What is the Biggest Star in the Universe

What is the Biggest Star in the Universe

What's the Biggest Star in the Universe? This is a question that comes up in astronomy circles every once and a while. Well, it turns out that the Universe is a big place, and it’s possible that we may never know what the biggest star is. With this in mind, let’s refine the question a bit: what's the biggest star that we know of?

Before we jump straight to the answer, let's take a look at our own Sun for a sense of scale. Our familiar star is a mighty 1.4 million km across (870,000 miles). That's such a huge number that it's hard to get a sense of scale. The Sun accounts for 99.9% of all the matter in our Solar System. In fact, you could fit one million planet Earths inside the Sun.

Astronomers use the terms "solar radius" and "solar mass" to compare larger and smaller stars, so we'll do the same. A solar radius is 690,000 km (432,000 miles) and a solar mass is 2 x 10^30 kilograms (4.3 x 10^30 pounds). That's 2,000,000,000,000,000,000,000,000,000,000 kg (or 4,300,000,000,000,000,000,000,000,000,000 lbs.)

One huge, famous star in our galaxy is the monster Eta Carinae, located approximately 7,500 light years away, and weighing in at 100 solar masses. It's 4 million times as bright as the Sun. Most stars blow with a solar wind, losing mass over time. But Eta Carinae is so large that it casts off 500 times the mass of the Earth every year. With so much mass lost, it's very difficult for astronomers to accurately measure where the star ends, and its stellar wind begins.

So, the best answer astronomers have right now is that Eta Carinae's radius is 400 times the size of the Sun. And as star size estimates go, that's pretty accurate.

And one interesting side note: Eta Carinae should explode pretty soon in one of the most spectacular supernovae humans have ever seen.

But that's nothing. The largest known star is VY Canis Majoris; a red hypergiant star in the constellation Canis Major, located about 5,000 light-years from Earth. University of Minnesota professor Roberta Humphreys from the University of Minnesota calculated its upper size at more than 2,100 times the size of the Sun. Placed in our Solar System, its surface would extend out past the orbit of Saturn. Light takes more than 8 hours to cross its circumference!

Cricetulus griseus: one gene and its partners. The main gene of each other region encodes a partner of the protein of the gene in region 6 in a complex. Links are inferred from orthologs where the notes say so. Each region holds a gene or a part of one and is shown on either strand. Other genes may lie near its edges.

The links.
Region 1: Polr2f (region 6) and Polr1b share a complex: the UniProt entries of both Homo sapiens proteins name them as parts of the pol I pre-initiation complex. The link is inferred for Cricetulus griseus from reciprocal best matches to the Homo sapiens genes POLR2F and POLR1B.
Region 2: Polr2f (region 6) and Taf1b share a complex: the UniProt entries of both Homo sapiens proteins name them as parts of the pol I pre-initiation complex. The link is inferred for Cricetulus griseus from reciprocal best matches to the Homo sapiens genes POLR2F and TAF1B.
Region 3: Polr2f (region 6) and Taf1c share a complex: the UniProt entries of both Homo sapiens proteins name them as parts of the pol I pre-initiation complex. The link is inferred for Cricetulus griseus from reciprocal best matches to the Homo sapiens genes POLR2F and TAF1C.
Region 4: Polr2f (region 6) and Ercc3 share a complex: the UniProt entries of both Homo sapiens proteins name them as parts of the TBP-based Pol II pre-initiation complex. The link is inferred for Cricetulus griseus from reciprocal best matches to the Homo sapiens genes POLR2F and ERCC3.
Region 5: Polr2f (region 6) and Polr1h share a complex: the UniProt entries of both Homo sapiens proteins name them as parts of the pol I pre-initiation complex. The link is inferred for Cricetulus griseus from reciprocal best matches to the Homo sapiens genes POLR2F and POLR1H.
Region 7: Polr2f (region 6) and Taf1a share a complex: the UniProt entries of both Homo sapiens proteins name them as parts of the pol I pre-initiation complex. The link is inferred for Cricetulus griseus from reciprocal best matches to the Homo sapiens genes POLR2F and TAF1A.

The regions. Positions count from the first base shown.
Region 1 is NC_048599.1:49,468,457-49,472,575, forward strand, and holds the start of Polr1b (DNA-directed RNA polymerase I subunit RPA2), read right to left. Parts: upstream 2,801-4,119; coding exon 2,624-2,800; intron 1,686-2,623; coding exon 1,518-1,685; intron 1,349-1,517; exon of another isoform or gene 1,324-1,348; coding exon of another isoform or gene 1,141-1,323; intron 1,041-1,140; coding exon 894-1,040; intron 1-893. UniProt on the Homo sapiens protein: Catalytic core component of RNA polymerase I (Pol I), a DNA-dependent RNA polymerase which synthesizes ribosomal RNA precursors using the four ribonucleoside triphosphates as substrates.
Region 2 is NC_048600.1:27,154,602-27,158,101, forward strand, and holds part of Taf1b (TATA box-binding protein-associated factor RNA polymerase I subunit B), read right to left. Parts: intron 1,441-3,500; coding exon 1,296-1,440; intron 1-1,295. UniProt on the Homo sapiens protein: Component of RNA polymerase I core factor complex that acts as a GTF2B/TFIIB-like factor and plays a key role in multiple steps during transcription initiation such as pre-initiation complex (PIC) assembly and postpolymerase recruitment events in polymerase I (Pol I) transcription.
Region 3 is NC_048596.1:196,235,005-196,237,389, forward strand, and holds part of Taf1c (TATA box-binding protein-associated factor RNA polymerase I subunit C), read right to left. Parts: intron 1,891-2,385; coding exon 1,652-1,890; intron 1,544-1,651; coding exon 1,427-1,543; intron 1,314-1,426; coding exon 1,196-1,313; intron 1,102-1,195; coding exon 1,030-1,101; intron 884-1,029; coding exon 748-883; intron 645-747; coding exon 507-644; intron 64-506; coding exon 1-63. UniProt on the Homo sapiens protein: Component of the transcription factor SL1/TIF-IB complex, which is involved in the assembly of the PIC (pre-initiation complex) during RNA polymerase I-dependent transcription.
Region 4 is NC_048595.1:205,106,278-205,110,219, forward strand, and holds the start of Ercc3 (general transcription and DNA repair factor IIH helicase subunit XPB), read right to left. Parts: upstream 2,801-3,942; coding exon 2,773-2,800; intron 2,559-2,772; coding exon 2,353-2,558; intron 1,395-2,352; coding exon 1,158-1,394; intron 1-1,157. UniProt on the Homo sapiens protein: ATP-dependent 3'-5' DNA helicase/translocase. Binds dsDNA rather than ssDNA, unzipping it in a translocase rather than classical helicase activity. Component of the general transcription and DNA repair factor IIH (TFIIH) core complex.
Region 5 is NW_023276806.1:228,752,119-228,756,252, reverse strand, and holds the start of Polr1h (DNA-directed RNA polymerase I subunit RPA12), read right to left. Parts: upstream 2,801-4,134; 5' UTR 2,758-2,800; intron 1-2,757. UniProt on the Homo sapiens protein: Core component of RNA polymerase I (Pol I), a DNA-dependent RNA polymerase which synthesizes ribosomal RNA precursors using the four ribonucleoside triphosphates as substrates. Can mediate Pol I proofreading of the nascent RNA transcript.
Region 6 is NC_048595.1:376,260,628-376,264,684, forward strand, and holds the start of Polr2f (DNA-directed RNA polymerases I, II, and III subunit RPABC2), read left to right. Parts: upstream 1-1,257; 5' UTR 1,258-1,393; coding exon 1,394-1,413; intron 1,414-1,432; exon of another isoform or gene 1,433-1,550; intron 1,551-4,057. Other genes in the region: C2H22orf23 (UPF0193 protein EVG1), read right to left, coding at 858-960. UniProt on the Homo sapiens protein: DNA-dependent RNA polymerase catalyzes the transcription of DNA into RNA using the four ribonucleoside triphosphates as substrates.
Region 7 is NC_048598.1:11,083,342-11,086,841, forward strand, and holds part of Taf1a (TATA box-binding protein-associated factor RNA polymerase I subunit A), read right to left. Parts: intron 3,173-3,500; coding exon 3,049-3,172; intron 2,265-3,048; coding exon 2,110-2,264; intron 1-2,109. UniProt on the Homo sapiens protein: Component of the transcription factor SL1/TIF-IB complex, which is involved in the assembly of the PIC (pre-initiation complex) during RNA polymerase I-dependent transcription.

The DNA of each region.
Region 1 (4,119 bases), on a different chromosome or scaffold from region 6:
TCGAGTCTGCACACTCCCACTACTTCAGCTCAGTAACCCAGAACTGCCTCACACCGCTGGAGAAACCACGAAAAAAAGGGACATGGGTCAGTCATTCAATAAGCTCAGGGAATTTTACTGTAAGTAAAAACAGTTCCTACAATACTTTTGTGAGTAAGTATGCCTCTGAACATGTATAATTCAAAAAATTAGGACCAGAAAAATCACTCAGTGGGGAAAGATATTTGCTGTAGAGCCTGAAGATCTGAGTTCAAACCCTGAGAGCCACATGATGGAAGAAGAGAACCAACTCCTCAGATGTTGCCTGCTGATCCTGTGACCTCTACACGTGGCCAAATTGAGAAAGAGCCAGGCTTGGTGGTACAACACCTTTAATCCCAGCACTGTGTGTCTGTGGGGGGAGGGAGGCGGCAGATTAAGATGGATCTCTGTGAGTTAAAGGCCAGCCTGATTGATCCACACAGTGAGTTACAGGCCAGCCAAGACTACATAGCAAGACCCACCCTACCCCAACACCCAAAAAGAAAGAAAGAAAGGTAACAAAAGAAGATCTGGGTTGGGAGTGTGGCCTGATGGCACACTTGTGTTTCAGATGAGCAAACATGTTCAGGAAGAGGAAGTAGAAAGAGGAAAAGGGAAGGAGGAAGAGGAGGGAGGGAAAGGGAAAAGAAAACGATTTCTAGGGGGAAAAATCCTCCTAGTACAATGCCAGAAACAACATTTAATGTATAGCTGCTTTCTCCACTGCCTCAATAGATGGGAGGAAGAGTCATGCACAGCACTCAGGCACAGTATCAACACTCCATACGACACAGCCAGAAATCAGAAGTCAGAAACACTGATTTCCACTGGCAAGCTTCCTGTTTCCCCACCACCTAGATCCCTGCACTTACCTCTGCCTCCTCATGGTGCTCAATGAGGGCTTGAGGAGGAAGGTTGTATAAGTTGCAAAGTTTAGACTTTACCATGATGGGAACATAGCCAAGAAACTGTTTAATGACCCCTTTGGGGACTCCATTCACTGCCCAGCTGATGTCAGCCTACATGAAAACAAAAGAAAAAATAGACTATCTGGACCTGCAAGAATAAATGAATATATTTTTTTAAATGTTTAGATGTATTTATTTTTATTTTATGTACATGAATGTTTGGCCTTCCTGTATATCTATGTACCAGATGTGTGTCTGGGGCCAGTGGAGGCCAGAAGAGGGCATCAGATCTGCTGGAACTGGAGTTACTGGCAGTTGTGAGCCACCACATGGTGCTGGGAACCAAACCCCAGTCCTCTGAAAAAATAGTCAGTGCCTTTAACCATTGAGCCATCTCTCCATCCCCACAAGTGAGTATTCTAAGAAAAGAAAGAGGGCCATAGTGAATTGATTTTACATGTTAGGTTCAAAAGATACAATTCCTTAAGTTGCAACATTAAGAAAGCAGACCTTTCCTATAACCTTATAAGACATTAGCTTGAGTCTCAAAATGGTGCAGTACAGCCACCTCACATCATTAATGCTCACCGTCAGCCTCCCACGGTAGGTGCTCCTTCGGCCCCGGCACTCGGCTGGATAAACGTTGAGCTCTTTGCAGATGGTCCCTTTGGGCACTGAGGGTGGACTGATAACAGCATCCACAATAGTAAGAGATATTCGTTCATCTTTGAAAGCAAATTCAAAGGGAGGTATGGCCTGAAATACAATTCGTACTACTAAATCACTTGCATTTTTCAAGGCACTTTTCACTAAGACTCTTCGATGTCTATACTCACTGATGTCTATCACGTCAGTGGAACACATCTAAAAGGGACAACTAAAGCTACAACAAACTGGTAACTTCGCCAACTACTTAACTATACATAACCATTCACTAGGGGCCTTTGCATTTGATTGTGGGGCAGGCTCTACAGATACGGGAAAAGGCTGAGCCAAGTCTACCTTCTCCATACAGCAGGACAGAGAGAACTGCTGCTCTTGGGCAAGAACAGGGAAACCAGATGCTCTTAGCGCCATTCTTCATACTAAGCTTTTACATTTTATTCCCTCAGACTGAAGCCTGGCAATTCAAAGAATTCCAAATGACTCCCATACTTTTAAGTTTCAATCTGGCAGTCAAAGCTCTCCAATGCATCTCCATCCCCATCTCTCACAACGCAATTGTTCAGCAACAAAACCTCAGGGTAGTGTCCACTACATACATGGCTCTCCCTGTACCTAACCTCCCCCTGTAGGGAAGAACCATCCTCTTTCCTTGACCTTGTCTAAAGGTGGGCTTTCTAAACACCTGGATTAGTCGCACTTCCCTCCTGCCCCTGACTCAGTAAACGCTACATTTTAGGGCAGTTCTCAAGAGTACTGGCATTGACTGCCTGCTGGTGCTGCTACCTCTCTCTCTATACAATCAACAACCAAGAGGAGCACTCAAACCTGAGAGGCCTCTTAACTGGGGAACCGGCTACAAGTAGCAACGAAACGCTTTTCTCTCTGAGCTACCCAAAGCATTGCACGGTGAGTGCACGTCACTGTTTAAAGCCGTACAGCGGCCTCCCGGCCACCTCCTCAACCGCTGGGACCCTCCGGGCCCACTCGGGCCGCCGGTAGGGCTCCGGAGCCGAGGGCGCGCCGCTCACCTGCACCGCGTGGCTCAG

Some astronomers disagree, and think that VY Canis Majoris might be smaller; merely 600 times the size of the Sun, extending past the orbit of Mars.

That's the biggest star that we know of, but the Milky way probably has dozens of stars that are even larger that we can’t see, obscured by gas and dust.

But let's see if we can work out the original question, what's the biggest star in the Universe? Obviously, it's impossible for us to actually find it - the Universe is a big place, and there's no way we can peer into every corner.

But according to theorists, how big can stars get?

According to Roberta Humphreys, the largest stars are the coolest. So even though Eta Carinae is the most luminous star we know of, it's extremely hot - 25,000 Kelvin - and so only a mere 400 solar radii.

The largest stars will be the cool super giants. For example, VY Canis Majoris is only 3,500 Kelvin. A really big star would be even cooler. At 3,000 Kelvin, a cool supergiant would be 2,600 times the size of the Sun.

That, she believes, is the largest possible star.

Want to learn more about the birth and death of stars? Check out this two-part podcast at Astronomy Cast. Here's part 1, Where Stars Come From, and here's part 2, How Stars Die.